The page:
Proverbs 27:2 Let someone else praise you, and not your own mouth; an outsider, and not your own lips.
Jim Collins, and his extensive research team, published the bestseller Good to Great, a study of how good companies make the leap to greatness. This is a must read for anyone intending to be a leader. It is a secular book, but as I read it, I was astounded to find that in every case where a company moved from good to great, the leaders (called Level 5 leaders) were not brash, cut throat tyrants, but instead they were humble people with a desire for the greater good of others. While they certainly were not all Christians, they were men and women with characteristics consistent with the teachings of Jesus and his followers.
One of the characteristics of these Level 5 leaders related to taking responsibility and giving credit. “Level 5 leaders look out the window to apportion credit to factors outside themselves when things go well (and if they cannot find a specific person or event to give credit to, they credit good luck). At the same time, they look in the mirror to apportion responsibility never blaming bad luck when things go poorly.”[i] Interestingly, as Collins and his team researched the comparison companies, those which did not improve, their leaders behaved in exactly the opposite fashion. When things went well, they took all the credit, and when things went poorly they externalized by blaming others or just attributing it to bad luck.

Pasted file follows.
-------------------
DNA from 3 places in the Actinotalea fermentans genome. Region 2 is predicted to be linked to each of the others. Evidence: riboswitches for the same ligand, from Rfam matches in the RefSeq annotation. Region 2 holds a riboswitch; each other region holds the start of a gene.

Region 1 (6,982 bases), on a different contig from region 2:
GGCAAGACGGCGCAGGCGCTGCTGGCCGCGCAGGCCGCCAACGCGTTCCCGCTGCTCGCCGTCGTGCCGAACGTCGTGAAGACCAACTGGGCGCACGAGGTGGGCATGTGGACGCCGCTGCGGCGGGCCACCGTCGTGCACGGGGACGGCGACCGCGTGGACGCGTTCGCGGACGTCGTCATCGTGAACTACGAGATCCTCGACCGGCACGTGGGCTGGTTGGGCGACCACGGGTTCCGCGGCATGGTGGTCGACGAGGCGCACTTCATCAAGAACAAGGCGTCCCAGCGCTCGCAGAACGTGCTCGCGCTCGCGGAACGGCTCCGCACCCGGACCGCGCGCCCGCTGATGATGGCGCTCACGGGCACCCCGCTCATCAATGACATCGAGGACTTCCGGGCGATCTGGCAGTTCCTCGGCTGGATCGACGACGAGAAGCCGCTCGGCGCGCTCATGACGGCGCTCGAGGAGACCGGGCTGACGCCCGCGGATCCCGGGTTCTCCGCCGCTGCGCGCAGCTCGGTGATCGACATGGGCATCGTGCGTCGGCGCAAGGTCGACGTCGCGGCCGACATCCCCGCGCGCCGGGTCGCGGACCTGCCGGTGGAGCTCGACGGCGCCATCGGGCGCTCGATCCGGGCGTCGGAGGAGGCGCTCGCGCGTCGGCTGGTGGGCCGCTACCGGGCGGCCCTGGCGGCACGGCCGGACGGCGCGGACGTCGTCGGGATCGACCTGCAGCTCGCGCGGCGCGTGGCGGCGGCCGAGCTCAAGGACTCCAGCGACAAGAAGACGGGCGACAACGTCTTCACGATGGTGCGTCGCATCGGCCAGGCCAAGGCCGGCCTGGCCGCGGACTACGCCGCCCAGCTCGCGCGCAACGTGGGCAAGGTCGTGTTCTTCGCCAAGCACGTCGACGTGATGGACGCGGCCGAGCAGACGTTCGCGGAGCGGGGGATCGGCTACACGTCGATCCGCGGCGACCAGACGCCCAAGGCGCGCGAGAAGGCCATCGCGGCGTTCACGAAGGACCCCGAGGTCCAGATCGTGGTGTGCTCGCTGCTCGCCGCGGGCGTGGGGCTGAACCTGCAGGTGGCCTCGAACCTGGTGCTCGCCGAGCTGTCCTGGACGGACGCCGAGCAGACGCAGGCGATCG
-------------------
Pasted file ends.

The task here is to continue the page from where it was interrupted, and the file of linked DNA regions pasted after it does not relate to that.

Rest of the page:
I am usually cautious of speaking too highly or poorly of people whom I have not met, but there is a leader in sports who seems to receive pretty consistent praise. Former NFL coach and Super Bowl champion Tony Dungy seems to be one of those coaches who Jim Collins would have certainly identified as a Level 5 leader. Even when he was inducted into the Pro Football Hall of Fame, enshrined with some of the greatest coaches of all time, Dungy remained humble. “In typical Dungy fashion, he deflected praise from himself and toward numerous others. He thanked his father and mother, who taught him that honesty and integrity were more important than his job title.” [ii] Dungy continued his speech almost exclusively by thanking others and giving them credit for his success. In doing so, Dungy was, and is a light to the world.
The Apostle Paul said: “For by the grace given me I say to every one of you: Do not think of yourself more highly than you ought, but rather think of yourself with sober judgment, in accordance with the faith God has distributed to each of you.” (Romans 12:3). King Solomon said: Let someone else praise you, and not your own mouth; an outsider, and not your own lips. (Proverbs 27:2.) While it can sometimes be entertaining hearing the Mohammad Ali’s, Conor McGregor’s or LeBron James’ of the world declaring their greatness, I do not feel that this type of person can ever achieve Level 5 leadership. They may be able to do great things themselves, but they will have great difficulty being a leader or coach one day, and inspiring others to selfless, humble service.
Be an athlete who works diligently, respects and listens to coaching, and quietly goes about your business. And when you have success, be quick to acknowledge how you have been blessed with your abilities from God, and speak of the support you have received, whether that is family, coaches or friends. Let others speak well of you and think of your accomplishments with sober judgement. Remember that athletic success can be fleeting and can disappear more quickly than it arrives.
[i] Collins, Jim. Good to Great. Harpers Business. 2001.